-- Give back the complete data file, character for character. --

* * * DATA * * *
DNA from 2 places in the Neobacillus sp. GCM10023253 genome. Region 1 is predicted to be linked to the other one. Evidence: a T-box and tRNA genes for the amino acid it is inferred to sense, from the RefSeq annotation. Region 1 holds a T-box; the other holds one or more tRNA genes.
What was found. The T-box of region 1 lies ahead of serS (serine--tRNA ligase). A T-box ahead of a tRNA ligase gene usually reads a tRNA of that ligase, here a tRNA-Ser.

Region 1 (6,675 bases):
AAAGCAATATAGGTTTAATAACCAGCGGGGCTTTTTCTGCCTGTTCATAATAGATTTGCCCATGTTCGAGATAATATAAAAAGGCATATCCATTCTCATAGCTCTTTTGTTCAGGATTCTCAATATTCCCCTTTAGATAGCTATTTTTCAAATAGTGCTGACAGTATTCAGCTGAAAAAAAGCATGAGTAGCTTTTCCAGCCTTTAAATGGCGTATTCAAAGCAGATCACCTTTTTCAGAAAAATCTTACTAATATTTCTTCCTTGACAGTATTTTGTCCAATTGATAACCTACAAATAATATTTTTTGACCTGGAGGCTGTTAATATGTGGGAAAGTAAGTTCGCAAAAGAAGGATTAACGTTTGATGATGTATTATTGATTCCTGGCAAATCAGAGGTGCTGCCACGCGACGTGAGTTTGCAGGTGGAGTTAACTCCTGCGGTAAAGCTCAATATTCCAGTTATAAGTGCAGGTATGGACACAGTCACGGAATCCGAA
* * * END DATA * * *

DNA from 2 places in the Neobacillus sp. GCM10023253 genome. Region 1 is predicted to be linked to the other one. Evidence: a T-box and tRNA genes for the amino acid it is inferred to sense, from the RefSeq annotation. Region 1 holds a T-box; the other holds one or more tRNA genes.
What was found. The T-box of region 1 lies ahead of serS (serine--tRNA ligase). A T-box ahead of a tRNA ligase gene usually reads a tRNA of that ligase, here a tRNA-Ser.

Region 1 (6,675 bases):
AAAGCAATATAGGTTTAATAACCAGCGGGGCTTTTTCTGCCTGTTCATAATAGATTTGCCCATGTTCGAGATAATATAAAAAGGCATATCCATTCTCATAGCTCTTTTGTTCAGGATTCTCAATATTCCCCTTTAGATAGCTATTTTTCAAATAGTGCTGACAGTATTCAGCTGAAAAAAAGCATGAGTAGCTTTTCCAGCCTTTAAATGGCGTATTCAAAGCAGATCACCTTTTTCAGAAAAATCTTACTAATATTTCTTCCTTGACAGTATTTTGTCCAATTGATAACCTACAAATAATATTTTTTGACCTGGAGGCTGTTAATATGTGGGAAAGTAAGTTCGCAAAAGAAGGATTAACGTTTGATGATGTATTATTGATTCCTGGCAAATCAGAGGTGCTGCCACGCGACGTGAGTTTGCAGGTGGAGTTAACTCCTGCGGTAAAGCTCAATATTCCAGTTATAAGTGCAGGTATGGACACAGTCACGGAATCCGAA